Wednesday, April 20, 2016


        I've been tagging some of my photos and posts on Instagram and Facebook with this hashtag for nearly a year now. I get the question all the time- what does that mean?

       I thought I would explain it real quick.

       Lindy Johnson is the main character in my new series. Her debut book, Caskets & Conspiracies, introduced her ( and her many flaws) to the world. Lindy lives with the chronic disease, multiple sclerosis. She hides it away where others can't see it, and very few people know her struggle. No one would ever guess that Lindy, a successful private investigator, has issues with sight, sensation, and vertigo, just to name a few. While she is often selfish and short sighted, she is also strong and determined. Lindy is the most real and human character I believe I have ever written. She's far from perfect, and she makes no apologies for it.

      There are moments in my life, and maybe you have them too, where I feel overwhelmed and lost. The desire to give up and give in is strong but I dig deep and I try harder (sometimes after a good cry and chocolate which is always permitted in my world) and I push through the frustration and pain.

      That is #FeelingSoLindy

      Sometimes I feel a little rebellious. I don't like the social norm. I don't like being told that I can't do this or that's just not practical. I fight the system. I have little acts of rebellion, sometimes in secret, often times very open. I fight for change and equality. I refuse to be silent.

    That is #FeelingSoLindy

    There are people without a voice. People that are too afraid to speak, too ashamed to speak, or just smothered to the point that they cannot speak. I try to speak for them. I try to bring them into the light. I help where I can and sacrifice my blessings to aid them, even if no one ever sees me do it.

    That is #FeelingSoLindy

    I did not base Lindy's character profile off my own personality.We wouldn't see eye to eye on many topics, least of which being love, but there are moments when I can feel her influence. Those are the moments where I am feeling so Lindy;

    What are your #FeelingSoLindy moments? The next time you're feeling strong, or determined, overwhelmed or rebellious, borrow the tag. It feels good to be #FeelingSoLindy

Wednesday, March 9, 2016

My Confession

            So, what is the secret part of the Secret Life of a Renegade Gypsy Cowgirl? Well, here it is.
            My name is Nellie. I am a 32-year-old Christian who has been married nearly 13 years. My secret is I have multiple sclerosis. 
            Nearly four years later, I still hate saying it out loud. It's not as if not saying I have MS changes the diagnosis, but I hate it. Only those who are closest to me were informed, until one of my fellow MS'ers "outed" me from the church pulpit; boy, that was awkward. I admit I was mad at first, but I came to see the gift he gave me that day, not letting me remain hidden in the shadows while I had people who loved me and could support me. 
            There are so many different aspects that play into why I don't normally tell people about my diagnosis. I could give you examples from my life, but who wants to wallow in all that? Suffice it to say, I have seen expressions ranging from pity all the way to the opposite side of, “Get over yourself; you don’t look that bad.”
I guess I don’t look that bad. I stay active—kickboxing, jogging when my legs cooperate, and some major booty-shaking with some dance aerobics DVD’s (I make sure I’m alone for that embarrassment)—so I guess it can be hard to see the struggle. But it’s still there. Do you ever feel that way, hidden in plain sight? It reminds me of the poem “Not Waving but Drowning” by Stevie Smith which depicts a man who fell overboard but no one rescues him because he looks as though he’s having a grand ol’ time waving from the surf, but whoops, he died.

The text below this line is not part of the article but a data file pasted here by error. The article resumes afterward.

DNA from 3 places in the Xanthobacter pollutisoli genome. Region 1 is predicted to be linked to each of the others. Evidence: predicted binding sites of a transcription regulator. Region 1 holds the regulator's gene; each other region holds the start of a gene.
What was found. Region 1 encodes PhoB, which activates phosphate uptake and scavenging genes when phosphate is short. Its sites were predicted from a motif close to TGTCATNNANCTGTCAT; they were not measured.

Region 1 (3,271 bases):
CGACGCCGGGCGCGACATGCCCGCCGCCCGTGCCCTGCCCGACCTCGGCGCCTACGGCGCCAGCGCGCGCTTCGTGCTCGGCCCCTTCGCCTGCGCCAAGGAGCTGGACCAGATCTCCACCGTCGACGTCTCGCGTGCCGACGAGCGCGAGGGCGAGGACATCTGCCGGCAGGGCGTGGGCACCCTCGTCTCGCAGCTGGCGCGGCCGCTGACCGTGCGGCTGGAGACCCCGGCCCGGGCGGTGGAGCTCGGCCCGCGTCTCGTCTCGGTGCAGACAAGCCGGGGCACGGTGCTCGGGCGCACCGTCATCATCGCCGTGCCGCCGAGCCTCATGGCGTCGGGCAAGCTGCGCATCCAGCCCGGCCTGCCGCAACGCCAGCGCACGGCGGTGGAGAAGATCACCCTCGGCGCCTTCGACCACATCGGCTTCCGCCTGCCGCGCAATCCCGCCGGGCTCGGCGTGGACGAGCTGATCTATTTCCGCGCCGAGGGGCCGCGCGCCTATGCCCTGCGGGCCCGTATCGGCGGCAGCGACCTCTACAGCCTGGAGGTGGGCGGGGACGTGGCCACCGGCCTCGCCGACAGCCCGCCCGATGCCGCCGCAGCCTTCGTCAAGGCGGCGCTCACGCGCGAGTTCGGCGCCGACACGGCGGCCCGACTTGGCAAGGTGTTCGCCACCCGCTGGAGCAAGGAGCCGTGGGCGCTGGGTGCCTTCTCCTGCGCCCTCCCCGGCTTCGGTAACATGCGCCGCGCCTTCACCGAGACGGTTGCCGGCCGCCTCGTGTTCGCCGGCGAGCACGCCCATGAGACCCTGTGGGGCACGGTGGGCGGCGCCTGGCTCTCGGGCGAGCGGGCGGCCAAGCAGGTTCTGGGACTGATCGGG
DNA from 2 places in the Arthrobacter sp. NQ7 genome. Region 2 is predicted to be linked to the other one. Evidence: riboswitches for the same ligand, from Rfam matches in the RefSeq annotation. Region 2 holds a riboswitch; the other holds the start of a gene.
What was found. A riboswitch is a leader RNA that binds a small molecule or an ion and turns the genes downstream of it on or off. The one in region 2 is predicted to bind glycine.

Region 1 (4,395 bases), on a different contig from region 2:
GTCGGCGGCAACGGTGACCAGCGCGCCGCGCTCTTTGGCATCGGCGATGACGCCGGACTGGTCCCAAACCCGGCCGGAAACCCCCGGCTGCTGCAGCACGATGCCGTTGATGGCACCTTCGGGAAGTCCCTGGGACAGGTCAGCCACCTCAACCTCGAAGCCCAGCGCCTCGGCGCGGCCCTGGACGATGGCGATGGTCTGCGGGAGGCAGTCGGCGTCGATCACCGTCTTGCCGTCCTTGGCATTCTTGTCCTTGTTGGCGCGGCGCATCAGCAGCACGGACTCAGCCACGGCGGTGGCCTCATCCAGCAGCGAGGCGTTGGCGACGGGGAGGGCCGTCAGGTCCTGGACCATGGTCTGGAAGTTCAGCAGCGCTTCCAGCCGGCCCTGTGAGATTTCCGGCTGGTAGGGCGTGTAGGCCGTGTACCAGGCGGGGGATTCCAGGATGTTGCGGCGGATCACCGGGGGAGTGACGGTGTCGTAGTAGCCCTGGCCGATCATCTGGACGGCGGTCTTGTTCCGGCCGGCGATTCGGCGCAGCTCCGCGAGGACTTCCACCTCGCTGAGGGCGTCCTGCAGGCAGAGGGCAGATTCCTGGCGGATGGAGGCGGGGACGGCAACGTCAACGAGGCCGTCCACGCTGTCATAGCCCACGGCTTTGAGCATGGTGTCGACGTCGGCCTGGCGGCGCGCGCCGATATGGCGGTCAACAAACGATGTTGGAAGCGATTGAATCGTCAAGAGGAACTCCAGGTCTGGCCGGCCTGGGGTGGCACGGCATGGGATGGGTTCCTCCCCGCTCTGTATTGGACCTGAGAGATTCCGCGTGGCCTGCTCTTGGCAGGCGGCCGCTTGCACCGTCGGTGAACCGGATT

Don’t worry, on most days I’m still waving, not drowning. MS hasn’t beaten me yet. Sure, it’s knocked me down a few times, left me fatigued and disoriented as well, but I’m still keeping my head above water.
            So why have I kept it all to myself for the most part? The real reason is simple: I don't like to say it out loud. I don't want to hear it. I don't want to admit to myself that this is a part of my life and it probably always will be. I don't like to acknowledge the monster in me, even though I can feel his claws and smell his awful breath. If I say it out loud, it feels real, and I'm never sure that I am strong enough for this to be real. I am ashamed of the weakness that MS brings me.
            But I realize how flawed this logic is. Not admitting it does nothing to help me and everything to hurt me. Fear of a title is silly: it does not change my reality to hide away the truth, and leaves me alone in the dark rather than motivating me to help the others who are just as terrified as I am.
            Where is my faith? Where is my strength? Something only has power over us if we are willing to give it that power. When we stand in the light, the darkness must flee. So why don't I tell people? Because these are my weakest parts. I feel exposed, vulnerable, and naked where everyone can see the seams that pull and strain under the load. I hate feeling that way, but doesn't everyone?
            I am very blessed to have people in my life who don't see the monster inside me. They know it's there, but they know that while it is a part of me, it does not define me. These are the people who see me when I fall apart, but instead of reminding me of everything I should have been doing so that it never happened, they pick up the slack without a word and make my life worth living again. These people see Nellie. I am forever grateful to the people who forget that I have MS and never stop wanting to be there because I do.